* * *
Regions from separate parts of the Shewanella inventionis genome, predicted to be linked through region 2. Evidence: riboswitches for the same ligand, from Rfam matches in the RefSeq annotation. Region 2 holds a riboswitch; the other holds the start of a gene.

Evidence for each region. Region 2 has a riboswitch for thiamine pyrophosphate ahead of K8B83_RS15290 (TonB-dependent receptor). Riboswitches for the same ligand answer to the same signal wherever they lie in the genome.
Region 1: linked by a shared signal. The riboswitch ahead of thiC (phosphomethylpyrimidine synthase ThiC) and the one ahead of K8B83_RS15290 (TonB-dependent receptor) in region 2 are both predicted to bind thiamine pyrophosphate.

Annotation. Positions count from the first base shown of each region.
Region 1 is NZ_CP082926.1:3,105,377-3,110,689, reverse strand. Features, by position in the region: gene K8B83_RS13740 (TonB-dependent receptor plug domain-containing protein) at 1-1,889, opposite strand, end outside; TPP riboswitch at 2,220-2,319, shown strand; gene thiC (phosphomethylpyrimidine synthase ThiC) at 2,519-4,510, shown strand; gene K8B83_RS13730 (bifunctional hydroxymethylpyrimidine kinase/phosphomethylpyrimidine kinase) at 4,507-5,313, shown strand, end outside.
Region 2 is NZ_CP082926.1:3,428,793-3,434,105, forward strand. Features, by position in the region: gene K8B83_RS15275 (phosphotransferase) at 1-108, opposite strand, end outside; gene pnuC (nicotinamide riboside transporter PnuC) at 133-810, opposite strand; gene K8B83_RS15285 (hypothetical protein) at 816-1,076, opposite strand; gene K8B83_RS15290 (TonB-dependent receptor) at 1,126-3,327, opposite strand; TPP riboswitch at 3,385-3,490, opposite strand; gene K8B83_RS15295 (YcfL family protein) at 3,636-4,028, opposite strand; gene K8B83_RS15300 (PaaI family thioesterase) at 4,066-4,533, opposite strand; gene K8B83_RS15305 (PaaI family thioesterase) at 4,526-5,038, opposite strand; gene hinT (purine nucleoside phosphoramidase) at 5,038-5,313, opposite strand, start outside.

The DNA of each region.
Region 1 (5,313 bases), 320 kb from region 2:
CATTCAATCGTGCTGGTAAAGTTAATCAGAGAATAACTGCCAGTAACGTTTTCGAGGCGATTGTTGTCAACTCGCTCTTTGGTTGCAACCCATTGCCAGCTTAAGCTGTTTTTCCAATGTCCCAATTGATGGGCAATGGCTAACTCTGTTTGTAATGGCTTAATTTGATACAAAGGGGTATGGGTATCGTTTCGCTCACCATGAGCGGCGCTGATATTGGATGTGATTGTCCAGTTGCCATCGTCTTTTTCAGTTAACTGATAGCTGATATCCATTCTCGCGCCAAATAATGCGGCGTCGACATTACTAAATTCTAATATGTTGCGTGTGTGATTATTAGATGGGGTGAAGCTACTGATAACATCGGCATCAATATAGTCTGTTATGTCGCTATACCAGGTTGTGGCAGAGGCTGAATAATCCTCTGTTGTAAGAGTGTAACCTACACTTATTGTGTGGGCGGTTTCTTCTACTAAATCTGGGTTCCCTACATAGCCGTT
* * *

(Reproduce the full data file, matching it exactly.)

Regions from separate parts of the Shewanella inventionis genome, predicted to be linked through region 2. Evidence: riboswitches for the same ligand, from Rfam matches in the RefSeq annotation. Region 2 holds a riboswitch; the other holds the start of a gene.

Evidence for each region. Region 2 has a riboswitch for thiamine pyrophosphate ahead of K8B83_RS15290 (TonB-dependent receptor). Riboswitches for the same ligand answer to the same signal wherever they lie in the genome.
Region 1: linked by a shared signal. The riboswitch ahead of thiC (phosphomethylpyrimidine synthase ThiC) and the one ahead of K8B83_RS15290 (TonB-dependent receptor) in region 2 are both predicted to bind thiamine pyrophosphate.

Annotation. Positions count from the first base shown of each region.
Region 1 is NZ_CP082926.1:3,105,377-3,110,689, reverse strand. Features, by position in the region: gene K8B83_RS13740 (TonB-dependent receptor plug domain-containing protein) at 1-1,889, opposite strand, end outside; TPP riboswitch at 2,220-2,319, shown strand; gene thiC (phosphomethylpyrimidine synthase ThiC) at 2,519-4,510, shown strand; gene K8B83_RS13730 (bifunctional hydroxymethylpyrimidine kinase/phosphomethylpyrimidine kinase) at 4,507-5,313, shown strand, end outside.
Region 2 is NZ_CP082926.1:3,428,793-3,434,105, forward strand. Features, by position in the region: gene K8B83_RS15275 (phosphotransferase) at 1-108, opposite strand, end outside; gene pnuC (nicotinamide riboside transporter PnuC) at 133-810, opposite strand; gene K8B83_RS15285 (hypothetical protein) at 816-1,076, opposite strand; gene K8B83_RS15290 (TonB-dependent receptor) at 1,126-3,327, opposite strand; TPP riboswitch at 3,385-3,490, opposite strand; gene K8B83_RS15295 (YcfL family protein) at 3,636-4,028, opposite strand; gene K8B83_RS15300 (PaaI family thioesterase) at 4,066-4,533, opposite strand; gene K8B83_RS15305 (PaaI family thioesterase) at 4,526-5,038, opposite strand; gene hinT (purine nucleoside phosphoramidase) at 5,038-5,313, opposite strand, start outside.

The DNA of each region.
Region 1 (5,313 bases), 320 kb from region 2:
CATTCAATCGTGCTGGTAAAGTTAATCAGAGAATAACTGCCAGTAACGTTTTCGAGGCGATTGTTGTCAACTCGCTCTTTGGTTGCAACCCATTGCCAGCTTAAGCTGTTTTTCCAATGTCCCAATTGATGGGCAATGGCTAACTCTGTTTGTAATGGCTTAATTTGATACAAAGGGGTATGGGTATCGTTTCGCTCACCATGAGCGGCGCTGATATTGGATGTGATTGTCCAGTTGCCATCGTCTTTTTCAGTTAACTGATAGCTGATATCCATTCTCGCGCCAAATAATGCGGCGTCGACATTACTAAATTCTAATATGTTGCGTGTGTGATTATTAGATGGGGTGAAGCTACTGATAACATCGGCATCAATATAGTCTGTTATGTCGCTATACCAGGTTGTGGCAGAGGCTGAATAATCCTCTGTTGTAAGAGTGTAACCTACACTTATTGTGTGGGCGGTTTCTTCTACTAAATCTGGGTTCCCTACATAGCCGTT